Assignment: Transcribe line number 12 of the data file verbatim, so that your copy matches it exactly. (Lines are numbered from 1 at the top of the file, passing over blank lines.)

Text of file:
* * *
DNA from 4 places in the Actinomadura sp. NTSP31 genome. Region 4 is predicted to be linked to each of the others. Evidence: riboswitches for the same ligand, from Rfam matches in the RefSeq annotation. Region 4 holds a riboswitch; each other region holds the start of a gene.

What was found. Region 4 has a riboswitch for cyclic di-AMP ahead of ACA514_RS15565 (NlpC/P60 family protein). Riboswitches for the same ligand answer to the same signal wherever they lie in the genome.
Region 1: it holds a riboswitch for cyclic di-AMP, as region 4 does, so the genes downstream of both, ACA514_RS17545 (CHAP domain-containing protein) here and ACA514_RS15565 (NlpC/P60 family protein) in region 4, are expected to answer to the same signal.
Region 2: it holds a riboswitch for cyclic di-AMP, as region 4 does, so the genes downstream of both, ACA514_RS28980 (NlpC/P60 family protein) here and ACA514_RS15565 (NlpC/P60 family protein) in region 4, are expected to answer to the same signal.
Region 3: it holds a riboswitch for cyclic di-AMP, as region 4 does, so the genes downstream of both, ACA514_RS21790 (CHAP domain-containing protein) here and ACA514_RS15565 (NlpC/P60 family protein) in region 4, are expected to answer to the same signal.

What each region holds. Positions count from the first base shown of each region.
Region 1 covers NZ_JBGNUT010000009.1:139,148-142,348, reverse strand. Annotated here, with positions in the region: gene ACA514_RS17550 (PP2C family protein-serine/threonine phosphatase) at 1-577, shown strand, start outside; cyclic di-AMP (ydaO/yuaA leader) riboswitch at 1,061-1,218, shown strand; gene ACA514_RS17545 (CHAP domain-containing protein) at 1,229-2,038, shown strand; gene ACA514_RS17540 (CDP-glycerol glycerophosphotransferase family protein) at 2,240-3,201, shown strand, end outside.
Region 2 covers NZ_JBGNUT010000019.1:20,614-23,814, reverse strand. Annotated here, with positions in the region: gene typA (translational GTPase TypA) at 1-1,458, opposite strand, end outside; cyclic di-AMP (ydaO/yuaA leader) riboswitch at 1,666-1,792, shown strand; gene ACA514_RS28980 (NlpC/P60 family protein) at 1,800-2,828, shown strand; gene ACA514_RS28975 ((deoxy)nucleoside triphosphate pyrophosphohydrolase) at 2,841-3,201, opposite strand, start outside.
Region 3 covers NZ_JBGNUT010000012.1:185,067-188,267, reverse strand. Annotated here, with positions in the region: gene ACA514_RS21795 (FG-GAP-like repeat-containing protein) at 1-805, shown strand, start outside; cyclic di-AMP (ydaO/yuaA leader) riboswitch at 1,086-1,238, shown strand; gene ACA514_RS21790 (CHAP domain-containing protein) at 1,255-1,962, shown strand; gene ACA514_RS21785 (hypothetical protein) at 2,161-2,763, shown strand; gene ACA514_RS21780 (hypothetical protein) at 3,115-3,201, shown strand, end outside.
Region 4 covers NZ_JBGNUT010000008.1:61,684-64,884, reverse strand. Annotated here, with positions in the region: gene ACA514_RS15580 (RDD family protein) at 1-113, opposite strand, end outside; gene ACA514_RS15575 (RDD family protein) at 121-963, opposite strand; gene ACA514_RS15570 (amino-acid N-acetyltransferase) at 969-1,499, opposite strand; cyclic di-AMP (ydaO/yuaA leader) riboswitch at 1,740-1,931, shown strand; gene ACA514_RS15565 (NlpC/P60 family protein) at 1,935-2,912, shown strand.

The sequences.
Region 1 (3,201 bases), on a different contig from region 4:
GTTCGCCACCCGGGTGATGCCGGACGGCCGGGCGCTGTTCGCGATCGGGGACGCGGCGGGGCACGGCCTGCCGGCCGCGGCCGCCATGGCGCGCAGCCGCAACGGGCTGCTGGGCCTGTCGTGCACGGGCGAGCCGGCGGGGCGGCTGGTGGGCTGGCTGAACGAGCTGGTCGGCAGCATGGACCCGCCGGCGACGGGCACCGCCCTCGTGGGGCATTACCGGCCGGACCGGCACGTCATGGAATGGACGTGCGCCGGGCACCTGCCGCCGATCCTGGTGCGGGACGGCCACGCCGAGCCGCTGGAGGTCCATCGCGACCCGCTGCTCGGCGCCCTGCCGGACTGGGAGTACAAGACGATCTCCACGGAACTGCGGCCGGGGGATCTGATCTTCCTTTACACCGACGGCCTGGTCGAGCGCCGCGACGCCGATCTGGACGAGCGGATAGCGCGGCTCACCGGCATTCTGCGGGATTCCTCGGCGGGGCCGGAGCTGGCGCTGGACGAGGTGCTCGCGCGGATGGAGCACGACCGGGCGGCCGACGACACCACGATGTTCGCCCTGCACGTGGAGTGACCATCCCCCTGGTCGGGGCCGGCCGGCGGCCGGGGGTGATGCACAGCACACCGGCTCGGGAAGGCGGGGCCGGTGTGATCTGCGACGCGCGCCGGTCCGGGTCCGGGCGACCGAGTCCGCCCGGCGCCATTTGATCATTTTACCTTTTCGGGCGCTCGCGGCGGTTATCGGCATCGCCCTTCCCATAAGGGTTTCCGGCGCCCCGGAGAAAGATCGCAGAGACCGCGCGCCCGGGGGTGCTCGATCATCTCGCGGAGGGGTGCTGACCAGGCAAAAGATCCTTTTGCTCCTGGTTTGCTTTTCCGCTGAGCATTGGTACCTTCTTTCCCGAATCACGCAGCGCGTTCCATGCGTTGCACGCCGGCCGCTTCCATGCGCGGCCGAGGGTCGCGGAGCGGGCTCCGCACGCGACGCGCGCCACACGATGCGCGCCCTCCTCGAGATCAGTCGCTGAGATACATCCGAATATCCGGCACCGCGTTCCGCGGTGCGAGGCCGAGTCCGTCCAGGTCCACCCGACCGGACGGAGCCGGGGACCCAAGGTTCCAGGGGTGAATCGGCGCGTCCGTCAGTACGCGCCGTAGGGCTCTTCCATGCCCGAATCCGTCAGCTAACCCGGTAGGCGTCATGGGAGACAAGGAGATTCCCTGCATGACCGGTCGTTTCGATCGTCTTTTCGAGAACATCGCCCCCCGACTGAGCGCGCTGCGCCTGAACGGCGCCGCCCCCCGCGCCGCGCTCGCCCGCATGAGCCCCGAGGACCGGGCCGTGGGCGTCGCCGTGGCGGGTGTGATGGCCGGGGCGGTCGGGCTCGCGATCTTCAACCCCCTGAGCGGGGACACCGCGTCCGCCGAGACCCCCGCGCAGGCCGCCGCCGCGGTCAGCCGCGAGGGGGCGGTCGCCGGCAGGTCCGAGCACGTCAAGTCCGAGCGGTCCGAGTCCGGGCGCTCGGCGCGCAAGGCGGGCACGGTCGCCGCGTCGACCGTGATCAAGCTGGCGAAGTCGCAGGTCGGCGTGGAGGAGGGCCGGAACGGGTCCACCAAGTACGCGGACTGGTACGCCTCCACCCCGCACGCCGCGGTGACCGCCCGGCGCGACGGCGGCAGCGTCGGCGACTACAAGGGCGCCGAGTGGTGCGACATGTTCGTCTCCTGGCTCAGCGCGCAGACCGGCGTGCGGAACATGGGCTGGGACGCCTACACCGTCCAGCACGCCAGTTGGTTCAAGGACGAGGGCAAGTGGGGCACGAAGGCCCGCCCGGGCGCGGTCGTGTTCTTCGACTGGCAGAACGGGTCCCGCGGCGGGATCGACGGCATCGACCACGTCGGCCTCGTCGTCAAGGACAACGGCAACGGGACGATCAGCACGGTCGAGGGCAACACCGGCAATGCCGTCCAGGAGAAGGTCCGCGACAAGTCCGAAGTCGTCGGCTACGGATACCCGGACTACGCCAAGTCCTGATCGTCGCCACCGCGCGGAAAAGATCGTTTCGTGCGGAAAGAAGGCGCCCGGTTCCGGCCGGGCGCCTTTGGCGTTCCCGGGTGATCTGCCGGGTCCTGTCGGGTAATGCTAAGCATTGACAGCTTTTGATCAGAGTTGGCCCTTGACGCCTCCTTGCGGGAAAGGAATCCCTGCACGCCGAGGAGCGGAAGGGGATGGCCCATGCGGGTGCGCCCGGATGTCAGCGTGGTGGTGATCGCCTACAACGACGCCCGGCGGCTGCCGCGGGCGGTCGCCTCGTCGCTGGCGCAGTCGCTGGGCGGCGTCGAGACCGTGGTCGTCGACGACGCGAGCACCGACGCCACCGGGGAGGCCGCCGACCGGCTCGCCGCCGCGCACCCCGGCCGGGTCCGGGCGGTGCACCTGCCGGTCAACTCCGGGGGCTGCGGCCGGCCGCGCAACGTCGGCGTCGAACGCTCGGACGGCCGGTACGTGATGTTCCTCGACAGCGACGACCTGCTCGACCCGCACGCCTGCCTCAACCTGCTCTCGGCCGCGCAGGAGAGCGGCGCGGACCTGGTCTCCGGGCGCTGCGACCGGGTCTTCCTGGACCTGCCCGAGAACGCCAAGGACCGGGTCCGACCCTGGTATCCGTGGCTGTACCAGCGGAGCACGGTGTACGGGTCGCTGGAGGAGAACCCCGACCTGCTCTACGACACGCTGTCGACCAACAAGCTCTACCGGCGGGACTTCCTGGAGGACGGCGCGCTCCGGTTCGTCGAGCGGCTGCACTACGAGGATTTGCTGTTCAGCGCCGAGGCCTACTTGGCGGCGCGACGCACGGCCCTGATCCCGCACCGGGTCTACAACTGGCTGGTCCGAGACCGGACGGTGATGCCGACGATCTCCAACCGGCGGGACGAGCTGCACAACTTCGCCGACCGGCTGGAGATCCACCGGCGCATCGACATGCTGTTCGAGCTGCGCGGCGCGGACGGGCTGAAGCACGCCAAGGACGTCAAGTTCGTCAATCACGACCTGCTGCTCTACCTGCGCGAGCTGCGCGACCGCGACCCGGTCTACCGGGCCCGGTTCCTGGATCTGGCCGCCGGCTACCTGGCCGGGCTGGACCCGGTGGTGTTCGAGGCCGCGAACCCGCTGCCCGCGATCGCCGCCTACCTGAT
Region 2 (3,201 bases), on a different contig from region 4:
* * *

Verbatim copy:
Region 1 (3,201 bases), on a different contig from region 4: